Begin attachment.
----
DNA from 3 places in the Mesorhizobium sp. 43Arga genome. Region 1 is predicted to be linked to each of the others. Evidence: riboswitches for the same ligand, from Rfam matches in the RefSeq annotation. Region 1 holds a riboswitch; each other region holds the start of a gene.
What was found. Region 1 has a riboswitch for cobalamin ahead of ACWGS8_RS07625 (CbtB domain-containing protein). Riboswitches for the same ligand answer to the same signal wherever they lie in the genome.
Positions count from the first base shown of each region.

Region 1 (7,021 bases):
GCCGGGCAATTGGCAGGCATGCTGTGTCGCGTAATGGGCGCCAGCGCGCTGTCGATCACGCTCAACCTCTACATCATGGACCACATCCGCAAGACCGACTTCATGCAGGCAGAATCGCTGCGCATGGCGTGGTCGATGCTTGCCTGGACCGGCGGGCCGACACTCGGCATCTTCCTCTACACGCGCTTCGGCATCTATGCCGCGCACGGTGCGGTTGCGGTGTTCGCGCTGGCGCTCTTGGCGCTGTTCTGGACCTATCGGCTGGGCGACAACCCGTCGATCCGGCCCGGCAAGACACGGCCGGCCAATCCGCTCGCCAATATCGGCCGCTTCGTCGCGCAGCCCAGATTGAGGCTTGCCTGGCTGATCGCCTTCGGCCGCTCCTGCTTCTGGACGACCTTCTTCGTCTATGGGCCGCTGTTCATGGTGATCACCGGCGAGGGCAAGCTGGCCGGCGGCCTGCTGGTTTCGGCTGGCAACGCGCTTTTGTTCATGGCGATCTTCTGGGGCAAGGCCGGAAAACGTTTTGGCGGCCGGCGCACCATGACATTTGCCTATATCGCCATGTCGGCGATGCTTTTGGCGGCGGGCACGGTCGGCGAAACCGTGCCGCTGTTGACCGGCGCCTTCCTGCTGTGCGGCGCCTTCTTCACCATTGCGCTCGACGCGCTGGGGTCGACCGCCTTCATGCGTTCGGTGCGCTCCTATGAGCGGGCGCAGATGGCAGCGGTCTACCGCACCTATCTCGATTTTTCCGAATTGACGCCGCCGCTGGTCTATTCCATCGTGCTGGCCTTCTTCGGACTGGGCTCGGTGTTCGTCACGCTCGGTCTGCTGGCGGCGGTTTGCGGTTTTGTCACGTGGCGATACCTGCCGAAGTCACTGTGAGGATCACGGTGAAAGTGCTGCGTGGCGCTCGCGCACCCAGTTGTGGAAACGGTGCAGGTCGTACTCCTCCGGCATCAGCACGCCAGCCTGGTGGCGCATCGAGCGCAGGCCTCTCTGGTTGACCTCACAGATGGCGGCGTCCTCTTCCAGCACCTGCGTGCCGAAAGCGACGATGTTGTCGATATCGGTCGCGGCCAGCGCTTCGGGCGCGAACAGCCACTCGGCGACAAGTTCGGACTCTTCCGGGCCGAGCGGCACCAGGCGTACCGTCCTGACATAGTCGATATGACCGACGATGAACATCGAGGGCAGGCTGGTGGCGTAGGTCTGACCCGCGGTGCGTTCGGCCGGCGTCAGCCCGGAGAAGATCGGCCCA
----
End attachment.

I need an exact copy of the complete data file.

DNA from 3 places in the Mesorhizobium sp. 43Arga genome. Region 1 is predicted to be linked to each of the others. Evidence: riboswitches for the same ligand, from Rfam matches in the RefSeq annotation. Region 1 holds a riboswitch; each other region holds the start of a gene.
What was found. Region 1 has a riboswitch for cobalamin ahead of ACWGS8_RS07625 (CbtB domain-containing protein). Riboswitches for the same ligand answer to the same signal wherever they lie in the genome.
Positions count from the first base shown of each region.

Region 1 (7,021 bases):
GCCGGGCAATTGGCAGGCATGCTGTGTCGCGTAATGGGCGCCAGCGCGCTGTCGATCACGCTCAACCTCTACATCATGGACCACATCCGCAAGACCGACTTCATGCAGGCAGAATCGCTGCGCATGGCGTGGTCGATGCTTGCCTGGACCGGCGGGCCGACACTCGGCATCTTCCTCTACACGCGCTTCGGCATCTATGCCGCGCACGGTGCGGTTGCGGTGTTCGCGCTGGCGCTCTTGGCGCTGTTCTGGACCTATCGGCTGGGCGACAACCCGTCGATCCGGCCCGGCAAGACACGGCCGGCCAATCCGCTCGCCAATATCGGCCGCTTCGTCGCGCAGCCCAGATTGAGGCTTGCCTGGCTGATCGCCTTCGGCCGCTCCTGCTTCTGGACGACCTTCTTCGTCTATGGGCCGCTGTTCATGGTGATCACCGGCGAGGGCAAGCTGGCCGGCGGCCTGCTGGTTTCGGCTGGCAACGCGCTTTTGTTCATGGCGATCTTCTGGGGCAAGGCCGGAAAACGTTTTGGCGGCCGGCGCACCATGACATTTGCCTATATCGCCATGTCGGCGATGCTTTTGGCGGCGGGCACGGTCGGCGAAACCGTGCCGCTGTTGACCGGCGCCTTCCTGCTGTGCGGCGCCTTCTTCACCATTGCGCTCGACGCGCTGGGGTCGACCGCCTTCATGCGTTCGGTGCGCTCCTATGAGCGGGCGCAGATGGCAGCGGTCTACCGCACCTATCTCGATTTTTCCGAATTGACGCCGCCGCTGGTCTATTCCATCGTGCTGGCCTTCTTCGGACTGGGCTCGGTGTTCGTCACGCTCGGTCTGCTGGCGGCGGTTTGCGGTTTTGTCACGTGGCGATACCTGCCGAAGTCACTGTGAGGATCACGGTGAAAGTGCTGCGTGGCGCTCGCGCACCCAGTTGTGGAAACGGTGCAGGTCGTACTCCTCCGGCATCAGCACGCCAGCCTGGTGGCGCATCGAGCGCAGGCCTCTCTGGTTGACCTCACAGATGGCGGCGTCCTCTTCCAGCACCTGCGTGCCGAAAGCGACGATGTTGTCGATATCGGTCGCGGCCAGCGCTTCGGGCGCGAACAGCCACTCGGCGACAAGTTCGGACTCTTCCGGGCCGAGCGGCACCAGGCGTACCGTCCTGACATAGTCGATATGACCGACGATGAACATCGAGGGCAGGCTGGTGGCGTAGGTCTGACCCGCGGTGCGTTCGGCCGGCGTCAGCCCGGAGAAGATCGGCCCA